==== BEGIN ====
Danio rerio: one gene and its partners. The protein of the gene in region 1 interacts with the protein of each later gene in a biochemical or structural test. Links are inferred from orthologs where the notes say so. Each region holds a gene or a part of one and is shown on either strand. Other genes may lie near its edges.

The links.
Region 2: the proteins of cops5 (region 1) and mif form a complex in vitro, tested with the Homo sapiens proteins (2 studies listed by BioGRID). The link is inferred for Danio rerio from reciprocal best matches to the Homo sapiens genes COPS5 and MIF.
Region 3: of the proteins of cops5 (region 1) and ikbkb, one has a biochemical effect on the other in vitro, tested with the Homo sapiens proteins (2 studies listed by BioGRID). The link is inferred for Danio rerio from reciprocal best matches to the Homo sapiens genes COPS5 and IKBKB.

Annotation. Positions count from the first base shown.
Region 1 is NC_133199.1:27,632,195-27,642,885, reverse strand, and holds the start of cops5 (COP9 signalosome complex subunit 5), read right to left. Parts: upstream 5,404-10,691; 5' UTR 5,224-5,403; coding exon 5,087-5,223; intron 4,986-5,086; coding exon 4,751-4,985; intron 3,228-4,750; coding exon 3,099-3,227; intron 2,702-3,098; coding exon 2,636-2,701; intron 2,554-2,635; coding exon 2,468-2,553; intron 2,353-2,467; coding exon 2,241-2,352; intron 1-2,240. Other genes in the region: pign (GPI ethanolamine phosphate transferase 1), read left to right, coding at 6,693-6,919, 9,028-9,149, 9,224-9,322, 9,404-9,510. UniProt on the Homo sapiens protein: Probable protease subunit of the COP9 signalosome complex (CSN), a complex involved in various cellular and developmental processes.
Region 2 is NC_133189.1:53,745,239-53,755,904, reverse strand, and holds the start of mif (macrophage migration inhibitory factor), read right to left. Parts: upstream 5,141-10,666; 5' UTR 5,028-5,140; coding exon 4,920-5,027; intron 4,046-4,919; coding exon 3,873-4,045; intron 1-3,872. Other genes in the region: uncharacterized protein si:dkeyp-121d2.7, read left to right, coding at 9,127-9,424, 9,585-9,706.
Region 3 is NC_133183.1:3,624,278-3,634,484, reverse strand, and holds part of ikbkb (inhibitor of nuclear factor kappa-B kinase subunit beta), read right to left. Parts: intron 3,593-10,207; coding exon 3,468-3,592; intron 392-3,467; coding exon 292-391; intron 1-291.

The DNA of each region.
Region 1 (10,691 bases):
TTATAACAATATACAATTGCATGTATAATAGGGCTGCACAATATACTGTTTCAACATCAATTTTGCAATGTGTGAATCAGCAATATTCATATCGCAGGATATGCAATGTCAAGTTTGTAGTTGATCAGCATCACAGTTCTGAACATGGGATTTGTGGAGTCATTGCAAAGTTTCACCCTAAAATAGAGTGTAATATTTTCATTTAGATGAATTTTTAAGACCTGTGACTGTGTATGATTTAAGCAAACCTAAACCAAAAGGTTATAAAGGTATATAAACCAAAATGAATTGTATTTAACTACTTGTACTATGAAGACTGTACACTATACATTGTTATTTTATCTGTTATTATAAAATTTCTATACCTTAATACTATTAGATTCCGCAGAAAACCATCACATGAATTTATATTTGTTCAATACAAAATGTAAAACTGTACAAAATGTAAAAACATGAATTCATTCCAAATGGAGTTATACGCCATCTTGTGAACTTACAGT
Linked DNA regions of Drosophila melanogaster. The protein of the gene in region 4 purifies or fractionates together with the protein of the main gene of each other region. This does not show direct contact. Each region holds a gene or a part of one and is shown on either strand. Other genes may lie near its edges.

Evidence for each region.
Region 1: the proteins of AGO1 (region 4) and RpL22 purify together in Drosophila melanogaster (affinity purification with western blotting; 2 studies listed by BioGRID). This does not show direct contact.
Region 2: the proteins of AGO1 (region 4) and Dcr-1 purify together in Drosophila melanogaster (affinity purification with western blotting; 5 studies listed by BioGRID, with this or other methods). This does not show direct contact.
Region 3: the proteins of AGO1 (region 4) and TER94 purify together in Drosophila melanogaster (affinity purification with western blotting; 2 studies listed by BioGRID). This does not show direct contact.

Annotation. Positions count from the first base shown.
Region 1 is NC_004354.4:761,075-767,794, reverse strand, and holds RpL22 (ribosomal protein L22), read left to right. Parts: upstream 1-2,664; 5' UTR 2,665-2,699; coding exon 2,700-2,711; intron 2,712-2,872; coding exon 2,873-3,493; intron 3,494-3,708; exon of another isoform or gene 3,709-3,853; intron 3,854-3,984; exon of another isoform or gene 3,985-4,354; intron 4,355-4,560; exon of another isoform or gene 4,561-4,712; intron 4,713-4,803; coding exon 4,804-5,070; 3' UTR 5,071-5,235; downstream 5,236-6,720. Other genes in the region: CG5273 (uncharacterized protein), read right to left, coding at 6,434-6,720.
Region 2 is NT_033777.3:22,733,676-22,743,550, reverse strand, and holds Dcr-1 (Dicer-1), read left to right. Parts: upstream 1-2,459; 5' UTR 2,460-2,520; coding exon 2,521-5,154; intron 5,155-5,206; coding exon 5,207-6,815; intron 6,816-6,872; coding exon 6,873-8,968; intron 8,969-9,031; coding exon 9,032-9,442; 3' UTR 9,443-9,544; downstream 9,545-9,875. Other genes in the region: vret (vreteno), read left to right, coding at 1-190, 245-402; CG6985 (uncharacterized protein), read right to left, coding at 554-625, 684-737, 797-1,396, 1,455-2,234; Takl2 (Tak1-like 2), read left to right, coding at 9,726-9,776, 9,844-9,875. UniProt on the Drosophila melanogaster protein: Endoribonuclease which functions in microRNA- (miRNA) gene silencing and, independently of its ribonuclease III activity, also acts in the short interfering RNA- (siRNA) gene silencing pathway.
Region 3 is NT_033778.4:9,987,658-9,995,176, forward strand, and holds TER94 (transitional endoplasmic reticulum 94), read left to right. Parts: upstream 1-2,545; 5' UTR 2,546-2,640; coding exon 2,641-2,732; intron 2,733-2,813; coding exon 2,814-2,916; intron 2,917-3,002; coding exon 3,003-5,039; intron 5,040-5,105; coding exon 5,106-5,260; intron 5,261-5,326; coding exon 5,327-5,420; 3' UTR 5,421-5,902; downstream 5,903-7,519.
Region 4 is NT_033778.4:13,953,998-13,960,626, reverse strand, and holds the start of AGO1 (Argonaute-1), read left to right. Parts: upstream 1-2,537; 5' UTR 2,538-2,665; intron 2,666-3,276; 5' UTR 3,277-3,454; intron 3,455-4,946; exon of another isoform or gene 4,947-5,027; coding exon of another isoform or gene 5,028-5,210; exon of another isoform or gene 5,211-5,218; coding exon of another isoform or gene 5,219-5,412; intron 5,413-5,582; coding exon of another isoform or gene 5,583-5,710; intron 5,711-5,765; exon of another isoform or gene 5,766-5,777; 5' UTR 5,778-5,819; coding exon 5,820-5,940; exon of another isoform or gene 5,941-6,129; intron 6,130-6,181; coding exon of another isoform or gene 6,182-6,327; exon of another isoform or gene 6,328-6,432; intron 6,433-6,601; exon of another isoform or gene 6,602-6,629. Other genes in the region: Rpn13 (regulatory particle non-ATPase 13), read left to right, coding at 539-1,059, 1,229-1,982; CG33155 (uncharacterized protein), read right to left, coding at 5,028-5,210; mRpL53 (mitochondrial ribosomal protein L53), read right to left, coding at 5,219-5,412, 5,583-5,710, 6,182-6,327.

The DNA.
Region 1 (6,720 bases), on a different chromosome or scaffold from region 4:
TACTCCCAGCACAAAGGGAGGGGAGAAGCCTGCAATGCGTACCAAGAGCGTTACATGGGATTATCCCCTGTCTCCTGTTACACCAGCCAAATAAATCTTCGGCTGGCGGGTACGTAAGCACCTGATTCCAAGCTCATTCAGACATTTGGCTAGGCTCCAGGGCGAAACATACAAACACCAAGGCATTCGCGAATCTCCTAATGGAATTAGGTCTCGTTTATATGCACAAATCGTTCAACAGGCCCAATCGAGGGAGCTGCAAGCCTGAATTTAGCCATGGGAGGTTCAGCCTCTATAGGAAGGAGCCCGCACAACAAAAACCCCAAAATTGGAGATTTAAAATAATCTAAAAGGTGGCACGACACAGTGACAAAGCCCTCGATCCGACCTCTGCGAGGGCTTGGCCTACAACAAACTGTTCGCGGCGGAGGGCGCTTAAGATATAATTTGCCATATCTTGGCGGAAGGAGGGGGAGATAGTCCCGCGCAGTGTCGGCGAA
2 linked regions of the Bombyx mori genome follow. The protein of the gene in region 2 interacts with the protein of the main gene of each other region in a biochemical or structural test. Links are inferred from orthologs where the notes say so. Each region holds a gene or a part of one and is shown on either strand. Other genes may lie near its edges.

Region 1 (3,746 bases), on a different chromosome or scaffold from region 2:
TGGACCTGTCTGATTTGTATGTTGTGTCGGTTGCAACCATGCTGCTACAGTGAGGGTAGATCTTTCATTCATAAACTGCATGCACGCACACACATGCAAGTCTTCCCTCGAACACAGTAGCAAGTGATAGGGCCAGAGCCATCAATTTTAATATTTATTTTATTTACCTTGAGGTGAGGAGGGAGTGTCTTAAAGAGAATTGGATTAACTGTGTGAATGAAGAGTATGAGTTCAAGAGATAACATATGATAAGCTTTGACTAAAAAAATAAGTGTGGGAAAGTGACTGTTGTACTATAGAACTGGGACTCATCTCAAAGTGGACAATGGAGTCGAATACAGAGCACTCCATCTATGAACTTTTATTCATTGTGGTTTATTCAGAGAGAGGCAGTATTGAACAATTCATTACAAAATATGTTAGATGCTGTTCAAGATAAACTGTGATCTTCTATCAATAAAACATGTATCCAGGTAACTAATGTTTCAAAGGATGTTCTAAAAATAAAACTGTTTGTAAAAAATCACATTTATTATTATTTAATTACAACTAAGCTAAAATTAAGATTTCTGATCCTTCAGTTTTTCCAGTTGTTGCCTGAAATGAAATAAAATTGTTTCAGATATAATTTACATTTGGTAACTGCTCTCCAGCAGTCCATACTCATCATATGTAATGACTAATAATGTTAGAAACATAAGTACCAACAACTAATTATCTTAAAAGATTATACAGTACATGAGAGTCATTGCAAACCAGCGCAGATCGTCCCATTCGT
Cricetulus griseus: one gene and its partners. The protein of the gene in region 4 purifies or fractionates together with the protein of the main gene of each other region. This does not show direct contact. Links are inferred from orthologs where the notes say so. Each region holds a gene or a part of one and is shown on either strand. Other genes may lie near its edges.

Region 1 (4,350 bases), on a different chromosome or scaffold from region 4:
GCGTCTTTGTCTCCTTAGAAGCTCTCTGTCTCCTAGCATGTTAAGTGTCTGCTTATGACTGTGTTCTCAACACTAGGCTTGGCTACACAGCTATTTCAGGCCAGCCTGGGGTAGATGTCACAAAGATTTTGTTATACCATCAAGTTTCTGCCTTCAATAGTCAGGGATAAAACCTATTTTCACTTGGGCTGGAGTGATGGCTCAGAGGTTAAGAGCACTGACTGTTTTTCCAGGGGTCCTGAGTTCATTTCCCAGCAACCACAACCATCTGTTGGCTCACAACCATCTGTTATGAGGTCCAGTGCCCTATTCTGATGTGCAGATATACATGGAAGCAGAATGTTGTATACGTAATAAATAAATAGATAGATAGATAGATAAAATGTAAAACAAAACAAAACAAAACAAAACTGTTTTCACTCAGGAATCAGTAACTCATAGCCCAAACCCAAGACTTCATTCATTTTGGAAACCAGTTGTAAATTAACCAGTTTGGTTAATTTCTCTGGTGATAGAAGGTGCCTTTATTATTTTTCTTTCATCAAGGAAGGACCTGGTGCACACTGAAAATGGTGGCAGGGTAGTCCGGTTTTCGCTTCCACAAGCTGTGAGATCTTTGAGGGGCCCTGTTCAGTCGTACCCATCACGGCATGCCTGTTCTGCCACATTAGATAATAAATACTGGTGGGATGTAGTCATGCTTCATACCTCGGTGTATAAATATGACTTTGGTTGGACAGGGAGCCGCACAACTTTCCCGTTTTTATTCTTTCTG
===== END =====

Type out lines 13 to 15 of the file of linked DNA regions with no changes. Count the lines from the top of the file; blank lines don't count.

Evidence for each region.
Region 1: the proteins of AGO1 (region 4) and RpL22 purify together in Drosophila melanogaster (affinity purification with western blotting; 2 studies listed by BioGRID). This does not show direct contact.
Region 2: the proteins of AGO1 (region 4) and Dcr-1 purify together in Drosophila melanogaster (affinity purification with western blotting; 5 studies listed by BioGRID, with this or other methods). This does not show direct contact.